• Consider using Twitter to create a Professional Learning Network or PLN.  Check out this post on the topic.  You do not have to be an expert or even know how to tweet.  Set up an account and start searching for topics that you are interested in.  Soon you will find yourself following others and learning from them.  When you are ready, you might just start to find your voice in 140 characters or less.  For a little more wisdom on twitter, look at this blog.

  • Visit Connected Educators.  This is a site dedicated to help educators thrive in a connected world.  Bet you did not know that this is Connected Educators Month?  

  • Participate in a webinar- Many companies have free webinars that you can sign up for.  Being part of an actual webinar is exciting as you have an opportunity to ask and hear questions in real time.  Can�t make the specified time?  Don�t worry. Often times if you have signed up to be a participant you can watch an archived version at a later date.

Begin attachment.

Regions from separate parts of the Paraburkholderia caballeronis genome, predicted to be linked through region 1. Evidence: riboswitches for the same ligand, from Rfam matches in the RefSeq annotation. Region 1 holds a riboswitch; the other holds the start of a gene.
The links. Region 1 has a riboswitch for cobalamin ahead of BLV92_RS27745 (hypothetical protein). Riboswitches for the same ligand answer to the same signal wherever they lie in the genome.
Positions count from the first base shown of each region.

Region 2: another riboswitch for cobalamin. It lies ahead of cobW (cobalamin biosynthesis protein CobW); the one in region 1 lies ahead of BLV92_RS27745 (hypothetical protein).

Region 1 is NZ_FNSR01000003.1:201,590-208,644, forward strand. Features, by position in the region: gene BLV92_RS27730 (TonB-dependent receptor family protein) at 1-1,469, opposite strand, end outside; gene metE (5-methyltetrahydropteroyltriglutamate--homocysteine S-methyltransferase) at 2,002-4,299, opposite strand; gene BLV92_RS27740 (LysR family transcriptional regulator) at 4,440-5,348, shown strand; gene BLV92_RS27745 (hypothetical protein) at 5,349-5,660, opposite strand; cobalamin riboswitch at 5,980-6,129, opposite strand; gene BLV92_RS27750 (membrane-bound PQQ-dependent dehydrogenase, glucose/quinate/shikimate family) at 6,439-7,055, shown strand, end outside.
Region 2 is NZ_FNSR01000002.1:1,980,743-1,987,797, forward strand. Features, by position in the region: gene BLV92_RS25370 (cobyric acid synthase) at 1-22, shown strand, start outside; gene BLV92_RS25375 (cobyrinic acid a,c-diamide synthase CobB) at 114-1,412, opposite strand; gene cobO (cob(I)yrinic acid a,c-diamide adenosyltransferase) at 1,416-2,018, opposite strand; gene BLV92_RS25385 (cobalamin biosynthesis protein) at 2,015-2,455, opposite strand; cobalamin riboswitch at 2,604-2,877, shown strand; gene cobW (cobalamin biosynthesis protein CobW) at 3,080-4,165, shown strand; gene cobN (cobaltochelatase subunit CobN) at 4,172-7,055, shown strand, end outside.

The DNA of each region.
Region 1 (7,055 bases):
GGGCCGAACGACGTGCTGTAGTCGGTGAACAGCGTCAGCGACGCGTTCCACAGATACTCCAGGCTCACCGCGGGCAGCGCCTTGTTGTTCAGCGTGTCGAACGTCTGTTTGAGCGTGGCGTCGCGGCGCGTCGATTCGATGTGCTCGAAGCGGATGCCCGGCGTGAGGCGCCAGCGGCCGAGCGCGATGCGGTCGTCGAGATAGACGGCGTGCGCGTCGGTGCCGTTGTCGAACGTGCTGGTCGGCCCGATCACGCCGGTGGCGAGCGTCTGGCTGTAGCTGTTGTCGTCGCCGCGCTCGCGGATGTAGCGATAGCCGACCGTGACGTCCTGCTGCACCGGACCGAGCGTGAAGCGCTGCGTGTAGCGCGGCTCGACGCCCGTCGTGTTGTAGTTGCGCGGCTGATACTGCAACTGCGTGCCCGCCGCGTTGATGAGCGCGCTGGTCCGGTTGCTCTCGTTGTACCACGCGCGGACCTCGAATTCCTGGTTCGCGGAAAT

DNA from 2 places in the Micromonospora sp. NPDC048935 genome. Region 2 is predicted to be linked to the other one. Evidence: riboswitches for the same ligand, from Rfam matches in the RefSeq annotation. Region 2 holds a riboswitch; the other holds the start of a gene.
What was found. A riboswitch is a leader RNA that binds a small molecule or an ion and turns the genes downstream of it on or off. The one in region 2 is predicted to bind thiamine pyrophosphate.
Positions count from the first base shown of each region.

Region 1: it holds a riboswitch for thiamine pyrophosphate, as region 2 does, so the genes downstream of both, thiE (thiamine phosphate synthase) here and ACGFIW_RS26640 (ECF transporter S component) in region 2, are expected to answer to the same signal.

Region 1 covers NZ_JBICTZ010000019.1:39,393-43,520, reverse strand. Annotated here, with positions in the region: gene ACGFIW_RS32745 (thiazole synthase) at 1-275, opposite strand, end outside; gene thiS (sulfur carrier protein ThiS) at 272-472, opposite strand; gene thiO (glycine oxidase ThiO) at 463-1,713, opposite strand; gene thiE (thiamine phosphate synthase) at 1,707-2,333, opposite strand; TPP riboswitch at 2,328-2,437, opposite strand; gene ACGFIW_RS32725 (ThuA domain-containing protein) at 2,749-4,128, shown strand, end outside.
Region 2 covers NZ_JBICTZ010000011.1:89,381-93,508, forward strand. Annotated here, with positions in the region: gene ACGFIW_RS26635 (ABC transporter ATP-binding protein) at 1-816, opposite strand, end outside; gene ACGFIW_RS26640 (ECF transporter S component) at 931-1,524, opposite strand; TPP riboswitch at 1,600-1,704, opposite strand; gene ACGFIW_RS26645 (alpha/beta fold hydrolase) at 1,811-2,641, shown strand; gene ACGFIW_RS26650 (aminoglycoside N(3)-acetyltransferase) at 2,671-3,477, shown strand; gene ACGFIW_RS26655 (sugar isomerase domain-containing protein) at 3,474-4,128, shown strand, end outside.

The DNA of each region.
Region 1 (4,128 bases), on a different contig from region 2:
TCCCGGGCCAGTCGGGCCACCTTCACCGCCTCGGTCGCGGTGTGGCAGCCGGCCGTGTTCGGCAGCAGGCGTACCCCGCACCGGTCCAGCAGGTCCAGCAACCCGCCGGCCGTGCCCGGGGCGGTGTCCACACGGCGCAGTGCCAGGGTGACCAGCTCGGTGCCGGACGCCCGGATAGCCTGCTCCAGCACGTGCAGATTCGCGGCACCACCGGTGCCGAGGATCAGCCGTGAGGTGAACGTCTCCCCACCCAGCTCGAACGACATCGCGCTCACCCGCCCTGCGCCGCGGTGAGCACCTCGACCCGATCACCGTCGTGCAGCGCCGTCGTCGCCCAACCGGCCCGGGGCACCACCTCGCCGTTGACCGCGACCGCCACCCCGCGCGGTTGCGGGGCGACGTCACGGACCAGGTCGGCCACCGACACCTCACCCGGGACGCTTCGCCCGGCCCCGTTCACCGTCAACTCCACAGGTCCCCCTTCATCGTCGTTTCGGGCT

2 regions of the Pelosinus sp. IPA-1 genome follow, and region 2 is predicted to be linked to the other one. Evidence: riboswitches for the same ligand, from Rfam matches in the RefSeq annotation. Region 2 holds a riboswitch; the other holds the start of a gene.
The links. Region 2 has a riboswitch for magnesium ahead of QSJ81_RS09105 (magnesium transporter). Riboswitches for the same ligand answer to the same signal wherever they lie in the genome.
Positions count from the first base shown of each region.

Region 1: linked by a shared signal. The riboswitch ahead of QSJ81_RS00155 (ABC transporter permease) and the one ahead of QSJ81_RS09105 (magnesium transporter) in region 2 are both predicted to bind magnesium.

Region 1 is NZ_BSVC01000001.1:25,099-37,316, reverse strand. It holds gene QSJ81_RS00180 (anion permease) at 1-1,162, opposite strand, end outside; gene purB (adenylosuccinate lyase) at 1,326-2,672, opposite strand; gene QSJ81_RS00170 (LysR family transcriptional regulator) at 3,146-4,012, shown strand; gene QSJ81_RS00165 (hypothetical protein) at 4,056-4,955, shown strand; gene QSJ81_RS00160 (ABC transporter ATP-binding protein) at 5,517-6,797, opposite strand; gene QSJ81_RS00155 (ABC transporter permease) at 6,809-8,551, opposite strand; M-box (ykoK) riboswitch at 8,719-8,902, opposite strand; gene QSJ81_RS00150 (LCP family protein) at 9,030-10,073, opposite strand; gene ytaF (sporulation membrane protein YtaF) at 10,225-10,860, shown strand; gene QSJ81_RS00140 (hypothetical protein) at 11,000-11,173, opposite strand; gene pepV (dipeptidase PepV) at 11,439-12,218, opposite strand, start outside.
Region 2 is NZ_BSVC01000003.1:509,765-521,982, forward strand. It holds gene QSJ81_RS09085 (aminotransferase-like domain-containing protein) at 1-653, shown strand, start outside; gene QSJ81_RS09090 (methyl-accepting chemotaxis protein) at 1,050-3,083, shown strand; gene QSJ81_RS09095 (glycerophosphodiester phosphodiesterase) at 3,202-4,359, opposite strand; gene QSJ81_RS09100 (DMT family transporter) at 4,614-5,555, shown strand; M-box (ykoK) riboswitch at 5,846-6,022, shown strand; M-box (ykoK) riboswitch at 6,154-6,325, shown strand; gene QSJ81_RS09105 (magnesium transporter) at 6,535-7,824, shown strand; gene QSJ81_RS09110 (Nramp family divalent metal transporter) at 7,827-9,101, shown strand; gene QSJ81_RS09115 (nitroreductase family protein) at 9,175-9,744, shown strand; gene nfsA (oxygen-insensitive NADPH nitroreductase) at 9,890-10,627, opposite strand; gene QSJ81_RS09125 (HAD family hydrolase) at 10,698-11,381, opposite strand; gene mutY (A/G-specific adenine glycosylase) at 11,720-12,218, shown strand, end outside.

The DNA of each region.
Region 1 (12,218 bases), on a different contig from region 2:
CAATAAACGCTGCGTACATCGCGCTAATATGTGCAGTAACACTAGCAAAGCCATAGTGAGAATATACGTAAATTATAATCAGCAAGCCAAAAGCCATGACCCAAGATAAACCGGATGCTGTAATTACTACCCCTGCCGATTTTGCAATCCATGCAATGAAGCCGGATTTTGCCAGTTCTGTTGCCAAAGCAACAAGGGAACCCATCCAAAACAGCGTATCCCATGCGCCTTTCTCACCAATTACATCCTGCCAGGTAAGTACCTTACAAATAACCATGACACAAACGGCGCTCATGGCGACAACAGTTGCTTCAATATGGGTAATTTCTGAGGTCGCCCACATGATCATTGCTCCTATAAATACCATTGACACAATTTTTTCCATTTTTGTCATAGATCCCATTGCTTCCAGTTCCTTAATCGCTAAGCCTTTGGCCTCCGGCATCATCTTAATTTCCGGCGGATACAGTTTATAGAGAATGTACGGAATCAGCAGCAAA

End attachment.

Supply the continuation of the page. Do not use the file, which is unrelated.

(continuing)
The challenge is up to you.  Decide.  What do you want to learn about.  Take charge and investigate.  You will thank yourself.  

Thursday, October 2, 2014

Moving Forward with Schoology: Thinking About the Why

Last year, we posted about our district's Chromebook implementation, looking at the reasons why our district decided to put those devices into our schools & classrooms (CCSD's Chromebook Infusion: Thinking About the Why).  We were getting quite a few questions about why we made the choice we did, it seemed that a post about our rationale was in order.

This year, having had Schoology's Enterprise Learning Management System (LMS) in place for a little over a full school year, we're also getting many questions about why we made that choice over the other options out there (we looked at Edu2.0, Edmodo, Canvas, Haiku, and Moodle).  So, in the same spirit as the previous post, here are the 5 factors that pushed us to move forward with Schoology.  Bottom line: it was a really good choice for us in CCSD.

cc image from ja.wikipedia.org
1.  Online, Blended, Hybrid Learning Opportunities for All Learners (including K-5)